My Q&A With: Eric Lilavois

eric

Eric Lilavois has proved himself to be a man of many hats. His achievements and contributions to the music industry are vast and numerous. A few accomplishments to note: record producer, SXSW panelist, composer, talent buyer, recording artist and owner of two recording studios, to name a few. Eric has created, mixed, and influenced countless works and remains a highly influential producer in Southern California. Lilavois currently owns Crown City Studios in Pasadena, California and the renowned Seattle London Bridge Studio, in Washington.

How did you initially get involved in music production?

I was always fascinated by sound, I couldn’t fathom how all that emotion got on to that little spinning disc and I was dead set on finding out. When I started writing my own music and going into studios to record I was always the guy checking out every single piece of gear in the building and curious how it contributed to the sonic landscape. I had such a respect for recording engineers, and producers, they were magicians in my eyes.  I played in a popular band and then my friends bands asked me to record them and it just went from there.

It must have been very exciting becoming a partner at London Bridge Studios, a place where you had previously recorded your own music. What was that experience like?

London Bridge Studio is an incredibly special place, so many iconic and legendary records were recorded there, Pearl Jam, Mother Love Bone, Soundgarden, Temple of the Dog, Alice in Chains, Blind Melon, Fleet Foxes… The list just goes on and on. You feel it when you walk in there.  It’s an honor to be involved, and I’m deeply dedicated to preserving it’s history as well taking the studio into the future with my partners Geoff Ott and Jonathan Plum. We’re in the process of restoring the original 1970’s NEVE console that all of those records were recorded on, as well expanding, remodeling and revamping the studio to keep it intact for generations of musicians to come. 

Your credentials and list of accomplishments are very impressive. What has been your best experience to date?

Saint Motel holds a special place, I produced a good part of their debut full length “Voyer”, we spent a really long time working together, and we recently did a cover of “A Quick One” by the Who for a tribute album from the music of Wes Anderson films that was just a blast. Working on the Acoustic version of “Trojans” with Atlas Genius stands out too. Keith and the guys are very present and we had a lot of fun geeking out together on gear and talking shop. Honestly though, each and every artist and session is memorable, even if some of those memories are, you know, hazy, haha!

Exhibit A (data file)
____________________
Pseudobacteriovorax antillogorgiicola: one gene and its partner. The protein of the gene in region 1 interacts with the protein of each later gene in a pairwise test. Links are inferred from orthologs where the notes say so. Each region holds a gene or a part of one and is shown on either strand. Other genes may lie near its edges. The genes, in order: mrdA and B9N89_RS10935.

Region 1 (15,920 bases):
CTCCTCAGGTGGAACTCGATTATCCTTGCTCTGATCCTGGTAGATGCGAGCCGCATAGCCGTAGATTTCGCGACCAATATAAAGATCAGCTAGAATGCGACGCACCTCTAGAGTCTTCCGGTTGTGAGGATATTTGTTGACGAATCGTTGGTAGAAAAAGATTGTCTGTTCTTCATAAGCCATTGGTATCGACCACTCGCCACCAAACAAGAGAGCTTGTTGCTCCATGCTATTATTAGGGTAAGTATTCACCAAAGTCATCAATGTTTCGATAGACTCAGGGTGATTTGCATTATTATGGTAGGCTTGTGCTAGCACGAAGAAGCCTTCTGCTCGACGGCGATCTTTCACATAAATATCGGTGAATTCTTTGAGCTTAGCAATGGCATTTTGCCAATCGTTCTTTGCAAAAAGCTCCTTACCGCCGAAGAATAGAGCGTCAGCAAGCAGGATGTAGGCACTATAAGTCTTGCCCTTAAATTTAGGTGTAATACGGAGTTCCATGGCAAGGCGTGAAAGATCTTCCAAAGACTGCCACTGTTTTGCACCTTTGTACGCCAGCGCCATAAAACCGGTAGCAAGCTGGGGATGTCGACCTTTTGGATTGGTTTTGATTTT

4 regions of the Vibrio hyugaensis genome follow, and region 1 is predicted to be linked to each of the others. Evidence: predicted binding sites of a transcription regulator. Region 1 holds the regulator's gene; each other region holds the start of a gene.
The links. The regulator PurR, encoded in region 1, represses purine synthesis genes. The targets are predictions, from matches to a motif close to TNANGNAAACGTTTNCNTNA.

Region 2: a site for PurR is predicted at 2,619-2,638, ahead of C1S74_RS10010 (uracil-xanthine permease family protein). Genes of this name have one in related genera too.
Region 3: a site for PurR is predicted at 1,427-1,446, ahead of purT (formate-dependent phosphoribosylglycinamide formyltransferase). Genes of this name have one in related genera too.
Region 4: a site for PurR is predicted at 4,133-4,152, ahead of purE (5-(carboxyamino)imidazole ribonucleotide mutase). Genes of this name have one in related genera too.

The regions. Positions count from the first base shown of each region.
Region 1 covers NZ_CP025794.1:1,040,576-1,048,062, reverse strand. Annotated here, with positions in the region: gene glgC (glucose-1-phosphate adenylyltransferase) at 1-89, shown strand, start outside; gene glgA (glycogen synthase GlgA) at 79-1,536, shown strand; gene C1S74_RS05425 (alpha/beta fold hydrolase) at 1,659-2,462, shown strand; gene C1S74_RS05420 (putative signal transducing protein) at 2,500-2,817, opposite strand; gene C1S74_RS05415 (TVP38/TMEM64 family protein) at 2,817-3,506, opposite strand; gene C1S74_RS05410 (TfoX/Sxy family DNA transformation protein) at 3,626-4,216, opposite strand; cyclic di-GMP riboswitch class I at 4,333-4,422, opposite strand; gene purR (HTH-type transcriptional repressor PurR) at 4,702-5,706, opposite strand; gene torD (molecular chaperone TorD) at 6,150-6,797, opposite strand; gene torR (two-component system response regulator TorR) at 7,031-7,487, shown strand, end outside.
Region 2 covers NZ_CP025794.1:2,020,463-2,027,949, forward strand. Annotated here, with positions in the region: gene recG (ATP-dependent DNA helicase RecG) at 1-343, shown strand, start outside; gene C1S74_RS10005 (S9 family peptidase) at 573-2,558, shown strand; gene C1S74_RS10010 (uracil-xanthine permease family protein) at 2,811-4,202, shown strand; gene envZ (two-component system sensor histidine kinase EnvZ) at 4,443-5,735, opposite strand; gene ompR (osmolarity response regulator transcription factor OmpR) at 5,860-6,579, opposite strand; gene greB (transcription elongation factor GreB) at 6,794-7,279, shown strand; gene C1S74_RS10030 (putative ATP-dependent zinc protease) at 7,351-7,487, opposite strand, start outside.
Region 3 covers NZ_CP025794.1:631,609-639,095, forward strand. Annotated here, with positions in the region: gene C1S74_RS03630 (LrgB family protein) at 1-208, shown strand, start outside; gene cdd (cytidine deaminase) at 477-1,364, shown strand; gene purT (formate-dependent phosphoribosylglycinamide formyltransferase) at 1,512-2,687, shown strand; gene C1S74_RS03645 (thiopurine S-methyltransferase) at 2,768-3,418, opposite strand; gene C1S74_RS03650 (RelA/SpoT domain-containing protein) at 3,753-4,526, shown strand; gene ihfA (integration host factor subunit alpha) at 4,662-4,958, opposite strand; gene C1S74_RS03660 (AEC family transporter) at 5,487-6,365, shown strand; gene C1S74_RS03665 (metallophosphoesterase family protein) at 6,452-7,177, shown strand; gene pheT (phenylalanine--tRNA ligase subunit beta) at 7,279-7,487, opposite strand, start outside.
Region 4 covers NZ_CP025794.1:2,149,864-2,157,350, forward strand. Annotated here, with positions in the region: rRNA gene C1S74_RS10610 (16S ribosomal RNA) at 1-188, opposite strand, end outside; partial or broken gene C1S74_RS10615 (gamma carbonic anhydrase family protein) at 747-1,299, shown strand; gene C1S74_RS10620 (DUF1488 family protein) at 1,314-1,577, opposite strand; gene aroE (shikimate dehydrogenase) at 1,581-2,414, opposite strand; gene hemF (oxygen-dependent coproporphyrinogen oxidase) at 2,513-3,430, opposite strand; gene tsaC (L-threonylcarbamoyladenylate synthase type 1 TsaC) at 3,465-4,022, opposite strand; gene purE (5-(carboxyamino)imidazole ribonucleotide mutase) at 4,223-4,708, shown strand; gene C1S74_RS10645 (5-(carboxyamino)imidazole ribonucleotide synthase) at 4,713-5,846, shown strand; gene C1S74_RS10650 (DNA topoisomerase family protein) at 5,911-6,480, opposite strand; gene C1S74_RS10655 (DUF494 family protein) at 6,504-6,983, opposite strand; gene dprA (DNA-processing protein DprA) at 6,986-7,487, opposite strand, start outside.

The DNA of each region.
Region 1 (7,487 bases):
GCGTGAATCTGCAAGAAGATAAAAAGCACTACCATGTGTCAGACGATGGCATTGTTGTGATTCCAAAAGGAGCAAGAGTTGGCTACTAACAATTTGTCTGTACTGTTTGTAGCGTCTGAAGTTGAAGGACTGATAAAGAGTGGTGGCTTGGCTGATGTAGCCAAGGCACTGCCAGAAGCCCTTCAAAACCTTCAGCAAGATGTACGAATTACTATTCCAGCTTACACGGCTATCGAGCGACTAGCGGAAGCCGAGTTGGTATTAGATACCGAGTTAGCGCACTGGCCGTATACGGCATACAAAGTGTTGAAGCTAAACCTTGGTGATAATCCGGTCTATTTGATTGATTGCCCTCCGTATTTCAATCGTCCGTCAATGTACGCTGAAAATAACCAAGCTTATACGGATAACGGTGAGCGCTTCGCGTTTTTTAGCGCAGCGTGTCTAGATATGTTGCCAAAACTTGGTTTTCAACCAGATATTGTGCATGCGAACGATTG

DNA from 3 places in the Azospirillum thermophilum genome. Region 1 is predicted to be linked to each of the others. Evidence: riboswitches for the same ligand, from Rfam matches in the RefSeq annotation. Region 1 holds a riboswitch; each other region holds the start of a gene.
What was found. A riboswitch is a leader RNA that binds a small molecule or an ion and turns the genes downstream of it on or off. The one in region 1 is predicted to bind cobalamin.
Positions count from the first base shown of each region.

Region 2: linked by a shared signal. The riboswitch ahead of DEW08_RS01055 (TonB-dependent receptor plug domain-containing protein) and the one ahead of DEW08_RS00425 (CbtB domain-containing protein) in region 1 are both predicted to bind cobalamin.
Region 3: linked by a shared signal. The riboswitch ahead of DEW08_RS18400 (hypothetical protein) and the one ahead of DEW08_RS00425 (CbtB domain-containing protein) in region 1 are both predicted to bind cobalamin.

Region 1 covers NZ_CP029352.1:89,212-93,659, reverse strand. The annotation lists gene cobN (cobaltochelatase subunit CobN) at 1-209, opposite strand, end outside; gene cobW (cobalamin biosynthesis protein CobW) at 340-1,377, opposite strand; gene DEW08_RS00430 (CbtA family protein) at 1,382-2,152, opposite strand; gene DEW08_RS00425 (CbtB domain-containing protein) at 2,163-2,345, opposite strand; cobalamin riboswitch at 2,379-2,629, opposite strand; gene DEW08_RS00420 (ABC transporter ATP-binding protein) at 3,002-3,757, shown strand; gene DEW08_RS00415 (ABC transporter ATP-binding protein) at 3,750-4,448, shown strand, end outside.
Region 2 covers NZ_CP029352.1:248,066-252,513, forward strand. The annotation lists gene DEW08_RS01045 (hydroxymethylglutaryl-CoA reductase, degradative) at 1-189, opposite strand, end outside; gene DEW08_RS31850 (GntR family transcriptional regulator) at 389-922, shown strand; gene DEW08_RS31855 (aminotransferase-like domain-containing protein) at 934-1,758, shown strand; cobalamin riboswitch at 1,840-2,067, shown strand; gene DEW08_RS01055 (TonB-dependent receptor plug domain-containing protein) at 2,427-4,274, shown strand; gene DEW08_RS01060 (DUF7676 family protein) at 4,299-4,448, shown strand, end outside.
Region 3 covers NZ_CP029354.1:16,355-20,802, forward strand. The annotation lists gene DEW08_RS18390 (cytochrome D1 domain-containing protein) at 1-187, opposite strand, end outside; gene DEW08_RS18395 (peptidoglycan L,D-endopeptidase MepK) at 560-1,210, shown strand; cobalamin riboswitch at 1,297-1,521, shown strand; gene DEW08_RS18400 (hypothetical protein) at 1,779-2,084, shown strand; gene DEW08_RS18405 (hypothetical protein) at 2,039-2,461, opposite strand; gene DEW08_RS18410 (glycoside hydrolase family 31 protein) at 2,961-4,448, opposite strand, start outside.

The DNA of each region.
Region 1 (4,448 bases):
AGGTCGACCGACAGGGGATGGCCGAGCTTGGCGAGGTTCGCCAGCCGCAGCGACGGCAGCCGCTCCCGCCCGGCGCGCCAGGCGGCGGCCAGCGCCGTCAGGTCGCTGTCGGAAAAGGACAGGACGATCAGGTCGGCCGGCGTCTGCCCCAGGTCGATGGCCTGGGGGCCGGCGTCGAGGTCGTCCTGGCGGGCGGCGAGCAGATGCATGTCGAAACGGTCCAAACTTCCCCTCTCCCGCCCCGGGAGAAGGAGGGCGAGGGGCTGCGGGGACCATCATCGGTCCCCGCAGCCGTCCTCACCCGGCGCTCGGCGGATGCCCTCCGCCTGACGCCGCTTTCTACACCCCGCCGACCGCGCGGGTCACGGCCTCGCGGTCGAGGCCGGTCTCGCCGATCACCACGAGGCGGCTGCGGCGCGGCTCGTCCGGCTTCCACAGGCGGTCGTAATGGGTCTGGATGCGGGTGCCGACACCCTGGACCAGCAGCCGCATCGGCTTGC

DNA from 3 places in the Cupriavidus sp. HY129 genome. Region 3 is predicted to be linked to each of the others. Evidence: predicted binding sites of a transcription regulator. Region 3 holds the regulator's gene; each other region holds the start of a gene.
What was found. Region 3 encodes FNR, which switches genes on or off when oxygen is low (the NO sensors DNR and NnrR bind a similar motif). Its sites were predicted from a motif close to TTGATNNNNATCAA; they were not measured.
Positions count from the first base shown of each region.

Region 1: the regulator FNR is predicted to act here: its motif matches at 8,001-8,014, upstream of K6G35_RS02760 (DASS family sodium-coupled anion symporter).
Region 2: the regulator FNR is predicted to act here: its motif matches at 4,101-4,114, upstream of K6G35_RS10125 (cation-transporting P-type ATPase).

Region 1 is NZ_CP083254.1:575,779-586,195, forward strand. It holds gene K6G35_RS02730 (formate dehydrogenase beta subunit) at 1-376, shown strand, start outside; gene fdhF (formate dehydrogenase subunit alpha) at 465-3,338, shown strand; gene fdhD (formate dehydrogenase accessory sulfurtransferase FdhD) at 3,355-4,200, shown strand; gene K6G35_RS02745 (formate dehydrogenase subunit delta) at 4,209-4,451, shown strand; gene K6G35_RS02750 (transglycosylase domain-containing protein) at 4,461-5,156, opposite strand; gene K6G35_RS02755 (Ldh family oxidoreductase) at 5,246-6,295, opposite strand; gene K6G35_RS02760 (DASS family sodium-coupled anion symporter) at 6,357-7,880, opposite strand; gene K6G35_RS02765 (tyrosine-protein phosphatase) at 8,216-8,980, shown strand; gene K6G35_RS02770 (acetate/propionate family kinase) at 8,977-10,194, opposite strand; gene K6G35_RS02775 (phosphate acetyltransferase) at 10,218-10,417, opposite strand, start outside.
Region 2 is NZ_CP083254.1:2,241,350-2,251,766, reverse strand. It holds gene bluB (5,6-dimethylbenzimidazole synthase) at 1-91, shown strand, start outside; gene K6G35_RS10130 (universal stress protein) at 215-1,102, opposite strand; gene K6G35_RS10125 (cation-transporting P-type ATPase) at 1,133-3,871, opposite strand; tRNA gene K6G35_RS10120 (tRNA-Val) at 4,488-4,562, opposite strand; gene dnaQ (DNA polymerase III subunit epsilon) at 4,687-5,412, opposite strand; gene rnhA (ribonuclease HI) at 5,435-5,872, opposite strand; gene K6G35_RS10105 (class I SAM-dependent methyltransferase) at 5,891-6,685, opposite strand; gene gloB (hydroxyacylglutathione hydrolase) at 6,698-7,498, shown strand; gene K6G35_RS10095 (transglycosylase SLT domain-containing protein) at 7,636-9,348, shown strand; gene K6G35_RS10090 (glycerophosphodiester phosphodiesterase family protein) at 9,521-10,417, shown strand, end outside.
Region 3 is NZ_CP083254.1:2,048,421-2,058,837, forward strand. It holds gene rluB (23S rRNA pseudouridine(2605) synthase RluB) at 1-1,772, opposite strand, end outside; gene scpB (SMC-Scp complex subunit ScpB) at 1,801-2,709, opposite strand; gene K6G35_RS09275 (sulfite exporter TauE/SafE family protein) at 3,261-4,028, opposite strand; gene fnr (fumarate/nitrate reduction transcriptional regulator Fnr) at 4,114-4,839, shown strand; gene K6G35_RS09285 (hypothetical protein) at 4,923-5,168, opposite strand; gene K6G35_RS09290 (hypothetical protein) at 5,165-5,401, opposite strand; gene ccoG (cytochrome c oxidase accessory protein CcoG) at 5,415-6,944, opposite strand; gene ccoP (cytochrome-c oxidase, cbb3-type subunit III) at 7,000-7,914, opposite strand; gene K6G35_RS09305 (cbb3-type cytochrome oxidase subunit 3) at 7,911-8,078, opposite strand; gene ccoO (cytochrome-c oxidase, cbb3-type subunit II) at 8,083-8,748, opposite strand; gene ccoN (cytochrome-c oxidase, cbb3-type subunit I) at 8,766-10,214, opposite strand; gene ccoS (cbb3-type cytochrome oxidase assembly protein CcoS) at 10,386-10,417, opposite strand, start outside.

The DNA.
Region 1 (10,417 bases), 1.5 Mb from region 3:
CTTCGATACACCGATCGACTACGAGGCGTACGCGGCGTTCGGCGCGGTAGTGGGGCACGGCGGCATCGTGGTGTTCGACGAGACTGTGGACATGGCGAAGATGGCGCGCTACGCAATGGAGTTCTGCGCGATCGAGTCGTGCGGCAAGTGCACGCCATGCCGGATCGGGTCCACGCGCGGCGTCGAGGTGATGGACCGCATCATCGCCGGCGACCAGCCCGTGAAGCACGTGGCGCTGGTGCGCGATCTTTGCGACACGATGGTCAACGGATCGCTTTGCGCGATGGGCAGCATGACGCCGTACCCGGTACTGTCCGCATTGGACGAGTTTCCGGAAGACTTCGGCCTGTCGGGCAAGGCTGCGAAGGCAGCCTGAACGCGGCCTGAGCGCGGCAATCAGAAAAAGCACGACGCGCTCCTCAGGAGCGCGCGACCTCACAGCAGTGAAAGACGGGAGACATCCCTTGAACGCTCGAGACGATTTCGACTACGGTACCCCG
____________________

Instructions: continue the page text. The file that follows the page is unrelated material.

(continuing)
You also record your own music. How would you describe your style?

I have a sound that is often characterized as Americana and folk with touches of rock.

My newest single is God in Our Glass and is a tribute to my close friend for over 20 years Ryan Hoherd, When you lose someone that suddenly, that close, you start thinking about all the missed calls, all the times you couldn’t make this thing or that. Suddenly it’s not, what would I do for another 5 years with this person, it’s what would I do for just one more hour. Ryan was a force, the life of the party, and an absolute prankster.

God in Our Glass listen link: https://soundcloud.com/londontonemusic52x52/eric-lilavois-god-in-our-glass

What would your advice be to upcoming artists trying to begin recording their own music?

Play your ass off, own your craft, your vision, and your art. Think about what inspires you, but don’t necessarily live strictly by the rules of your hero’s. Learn from them, but be mindful that they have different lives in different time zones. Be relentless, and don’t be afraid to surround yourself with people who are different then you musically, artistically, but make absolutely sure you surround yourself with people who share your desired destination, and are willing to work as hard as you to get there.  Find people you respect and trust to work with, seek them out and once you do, actually trust them. There’s no use in working with a producer or A&R guy, studio or anyone else if you’re just going to revert to every old decision you would have made without them. At some point you need to say to yourself I’m working with this person in this place for a reason, and if you don’t believe that deep, deep down, then just don’t do it, do the other thing. 


How can someone reading this interview get in touch with you to discuss a recording opportunity?

 Email me at Eric@Ericlilavois.com  I love to work with a myriad of bands and would love to hear from bands who are interested in working together.

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